From time to time, students ask me when they should move up from Foundation level to participate in the Repertoire classes. Or, they simply assume that they’re not good enough (read: haven’t yet developed the confidence) to stay on for the Repertoire class after Foundation. Part of this hesitation might come from the training and socialization we all have had in the social status aspects of dance class.
There has evolved a significant social structure among dance schools corresponding to a dancer’s skill development. One typically starts classes as a “Beginner” (sometimes having to progress through various “levels”), moving on to “Intermediate” (ditto), before advancing to “Advanced.” It’s not uncommon to hear – especially among dance teachers irrespective of genre – that Beginner dancers want to take the Intermediate classes, Intermediate dancers want to participate in Advanced classes, and Advanced dancers want to dance with the pros. (The end of this morsel of wisdom, by the way, is that the most advanced dancers focus on studying beginner steps so that their fundamentals become super-polished.)
The reason for this drive is external affirmation of the dancer’s capabilities via the very visible marker of what class you’re taking. Not that it necessarily corresponds to the individual’s actual skill: I often have new students come into my classes, very proud of the fact that they have passed Level X at so-and-so dance school without being able to properly execute a travelling turn, or having dangerous form in a spot turn, or without an inkling of proper dance connection. You see, there is a social hierarchy in the dance world, reinforced by the levelled-class structure (pun intended). If I am validated as being this level by that school, I must be better than someone who is only some-other-level in whatever school.
My interest as a dance instructor is to help people become safe, technically sound, social dancers who can enjoy themselves in a social setting, be it at a club, open social, or at some event like a company party, wedding, or other gathering. To that end, as my regular students know, I have eliminated the social structure designations and focus on developing Foundation skills in the first class, and expanding Repertoire in the second.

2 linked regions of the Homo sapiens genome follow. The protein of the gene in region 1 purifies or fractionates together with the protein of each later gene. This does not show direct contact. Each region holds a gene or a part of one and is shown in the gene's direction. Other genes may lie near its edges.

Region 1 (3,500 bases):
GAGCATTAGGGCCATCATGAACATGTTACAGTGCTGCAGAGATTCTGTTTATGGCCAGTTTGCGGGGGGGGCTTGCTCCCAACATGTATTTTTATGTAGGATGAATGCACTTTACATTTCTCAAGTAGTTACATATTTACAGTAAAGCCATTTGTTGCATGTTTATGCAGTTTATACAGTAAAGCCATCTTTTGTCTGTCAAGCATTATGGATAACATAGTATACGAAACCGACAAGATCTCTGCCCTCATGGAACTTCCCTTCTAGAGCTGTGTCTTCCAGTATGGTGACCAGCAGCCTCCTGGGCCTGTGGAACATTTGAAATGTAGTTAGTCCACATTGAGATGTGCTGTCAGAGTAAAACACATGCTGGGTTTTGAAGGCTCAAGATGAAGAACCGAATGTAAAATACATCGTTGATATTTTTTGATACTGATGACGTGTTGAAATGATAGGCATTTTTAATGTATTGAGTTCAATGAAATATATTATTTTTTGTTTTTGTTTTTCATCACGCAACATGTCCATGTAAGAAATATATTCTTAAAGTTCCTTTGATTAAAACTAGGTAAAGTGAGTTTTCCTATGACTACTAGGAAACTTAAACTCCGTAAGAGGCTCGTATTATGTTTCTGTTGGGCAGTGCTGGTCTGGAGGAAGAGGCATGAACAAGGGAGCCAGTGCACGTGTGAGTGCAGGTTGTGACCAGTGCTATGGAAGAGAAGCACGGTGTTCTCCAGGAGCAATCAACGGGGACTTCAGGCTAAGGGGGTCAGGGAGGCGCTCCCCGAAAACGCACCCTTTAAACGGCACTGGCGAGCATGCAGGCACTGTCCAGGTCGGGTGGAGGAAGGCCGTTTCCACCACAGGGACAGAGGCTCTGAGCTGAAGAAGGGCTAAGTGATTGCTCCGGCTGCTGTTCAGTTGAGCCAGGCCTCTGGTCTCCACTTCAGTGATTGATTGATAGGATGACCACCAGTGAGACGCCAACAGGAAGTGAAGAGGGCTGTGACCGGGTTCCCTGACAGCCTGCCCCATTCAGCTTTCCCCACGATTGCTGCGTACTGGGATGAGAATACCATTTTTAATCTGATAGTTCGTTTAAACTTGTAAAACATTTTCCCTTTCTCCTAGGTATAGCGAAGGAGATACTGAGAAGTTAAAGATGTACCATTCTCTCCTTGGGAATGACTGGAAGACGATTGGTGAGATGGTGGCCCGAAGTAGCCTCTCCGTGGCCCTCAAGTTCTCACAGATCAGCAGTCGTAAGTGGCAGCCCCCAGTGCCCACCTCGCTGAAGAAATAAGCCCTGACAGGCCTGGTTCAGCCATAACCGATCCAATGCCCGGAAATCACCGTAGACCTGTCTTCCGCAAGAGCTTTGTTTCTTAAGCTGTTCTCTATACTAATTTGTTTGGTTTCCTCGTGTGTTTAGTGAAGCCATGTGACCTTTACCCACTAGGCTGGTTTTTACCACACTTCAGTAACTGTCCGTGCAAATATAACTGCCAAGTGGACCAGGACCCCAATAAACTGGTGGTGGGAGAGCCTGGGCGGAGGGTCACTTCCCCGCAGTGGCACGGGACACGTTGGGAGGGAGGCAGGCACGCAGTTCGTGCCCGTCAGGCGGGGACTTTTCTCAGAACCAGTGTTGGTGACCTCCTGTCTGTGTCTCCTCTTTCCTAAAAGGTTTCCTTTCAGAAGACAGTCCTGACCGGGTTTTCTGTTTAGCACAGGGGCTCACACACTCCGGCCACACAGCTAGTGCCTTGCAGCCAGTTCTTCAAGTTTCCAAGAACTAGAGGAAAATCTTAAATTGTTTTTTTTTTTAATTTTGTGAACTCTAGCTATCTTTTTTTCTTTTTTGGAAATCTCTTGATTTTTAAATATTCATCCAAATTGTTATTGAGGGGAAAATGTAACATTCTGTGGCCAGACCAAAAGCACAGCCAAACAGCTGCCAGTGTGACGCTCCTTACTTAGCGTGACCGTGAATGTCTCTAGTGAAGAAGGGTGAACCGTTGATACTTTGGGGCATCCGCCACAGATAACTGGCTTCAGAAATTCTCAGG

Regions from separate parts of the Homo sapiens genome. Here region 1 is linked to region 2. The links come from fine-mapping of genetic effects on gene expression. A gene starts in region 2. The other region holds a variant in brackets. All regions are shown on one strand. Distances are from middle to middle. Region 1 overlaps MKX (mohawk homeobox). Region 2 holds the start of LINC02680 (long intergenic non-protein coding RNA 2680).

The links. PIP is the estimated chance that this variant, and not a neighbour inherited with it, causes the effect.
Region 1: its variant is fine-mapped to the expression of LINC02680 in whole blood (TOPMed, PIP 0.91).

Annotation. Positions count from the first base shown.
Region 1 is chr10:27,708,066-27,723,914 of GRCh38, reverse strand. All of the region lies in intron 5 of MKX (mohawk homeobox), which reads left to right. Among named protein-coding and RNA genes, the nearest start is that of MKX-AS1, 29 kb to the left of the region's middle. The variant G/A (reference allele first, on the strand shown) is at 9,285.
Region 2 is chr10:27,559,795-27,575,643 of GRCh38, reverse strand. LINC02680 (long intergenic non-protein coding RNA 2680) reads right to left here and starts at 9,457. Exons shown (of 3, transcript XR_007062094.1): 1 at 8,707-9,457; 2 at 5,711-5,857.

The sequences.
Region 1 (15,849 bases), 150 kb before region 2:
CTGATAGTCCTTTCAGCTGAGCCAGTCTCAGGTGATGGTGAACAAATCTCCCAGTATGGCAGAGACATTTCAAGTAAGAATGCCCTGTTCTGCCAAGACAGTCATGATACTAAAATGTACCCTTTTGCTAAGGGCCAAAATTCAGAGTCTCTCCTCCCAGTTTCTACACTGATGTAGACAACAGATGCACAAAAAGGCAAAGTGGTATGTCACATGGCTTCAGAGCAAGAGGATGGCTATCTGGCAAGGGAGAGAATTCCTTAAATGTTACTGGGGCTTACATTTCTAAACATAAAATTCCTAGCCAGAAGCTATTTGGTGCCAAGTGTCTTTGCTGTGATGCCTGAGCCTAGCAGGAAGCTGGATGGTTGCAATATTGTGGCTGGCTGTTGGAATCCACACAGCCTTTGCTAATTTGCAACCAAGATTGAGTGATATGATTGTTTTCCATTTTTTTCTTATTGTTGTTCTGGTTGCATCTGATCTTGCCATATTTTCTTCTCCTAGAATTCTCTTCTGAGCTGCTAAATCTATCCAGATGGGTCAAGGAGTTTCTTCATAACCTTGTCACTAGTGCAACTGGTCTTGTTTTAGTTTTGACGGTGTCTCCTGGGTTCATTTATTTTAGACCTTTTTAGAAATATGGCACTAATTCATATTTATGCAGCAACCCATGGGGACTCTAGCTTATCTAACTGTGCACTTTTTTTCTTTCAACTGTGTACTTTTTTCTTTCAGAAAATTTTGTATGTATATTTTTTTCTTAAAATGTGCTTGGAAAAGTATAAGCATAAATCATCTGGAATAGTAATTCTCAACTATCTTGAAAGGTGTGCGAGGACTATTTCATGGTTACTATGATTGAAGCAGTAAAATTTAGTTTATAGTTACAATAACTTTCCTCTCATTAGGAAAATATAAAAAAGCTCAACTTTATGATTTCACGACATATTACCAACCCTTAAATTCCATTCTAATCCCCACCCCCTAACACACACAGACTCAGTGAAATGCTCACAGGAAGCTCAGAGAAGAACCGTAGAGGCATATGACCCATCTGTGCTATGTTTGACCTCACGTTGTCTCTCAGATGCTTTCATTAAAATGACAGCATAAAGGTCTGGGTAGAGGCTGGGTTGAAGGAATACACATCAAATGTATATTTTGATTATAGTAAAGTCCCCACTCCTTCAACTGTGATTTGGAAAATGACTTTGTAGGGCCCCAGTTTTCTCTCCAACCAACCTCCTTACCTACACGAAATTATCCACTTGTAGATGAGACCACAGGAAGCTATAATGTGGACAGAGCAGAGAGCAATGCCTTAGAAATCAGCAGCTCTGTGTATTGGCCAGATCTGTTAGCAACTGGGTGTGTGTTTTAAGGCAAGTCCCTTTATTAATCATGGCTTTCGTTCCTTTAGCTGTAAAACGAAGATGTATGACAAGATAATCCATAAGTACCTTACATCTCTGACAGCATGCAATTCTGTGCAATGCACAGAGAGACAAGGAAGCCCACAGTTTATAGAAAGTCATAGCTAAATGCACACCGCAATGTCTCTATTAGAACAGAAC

The Foundation class is for all dancers, both new and very experienced, to concentrate on improving skills among the fundamentals of salsa dancing. For new dancers, I do indeed teach the basics each and every week. For experienced dancers, I offer additional ideas associated with the basics to improve form, connection, posture, weight balance, timing, and other aspects that make dancing in the wild super-enjoyable. I encourage experienced students to concentrate on a specific aspect that they want to improve and maintain that focus throughout the lesson, irrespective of what I happen to be teaching that week.
The Repertoire class enables dancers who are very comfortable with the fundamentals to exercise those foundational skills through various ideas that I combine into a choreography each week. Over several weeks, there might be different variations on leading a cross-body move with head loops. Or I might demonstrate five different ways to use a hammerlock through five different combinations. Or waterfall hand-drops might appear from time to time in different contexts. This class enables you to expand your personal repertoire for social dancing, not by memorizing patterns, but through developing adeptness with each individual idea that you can insert at will into your dance.
So when is the appropriate time to add the Repertoire class to your Thursday evening lesson? If you can dance the 5 to 10 basic moves without having to think too hard about them, including: basic step (and variations), spot turns (single and double handed), travelling turns (both led and free-spin, inside and outside directions), plus hammer lock, and combinations of these without inserting a basic step between—then try staying on for a Repertoire class.
If you’ve been toying with the idea and thinking of giving it a try, this week might be a good week to stay on, as the choreography itself is not technically challenging (although it does have a few more elements than typical). Remember Yoda’s advice: “Do or do not. There is no try!”
See you on the dance floor.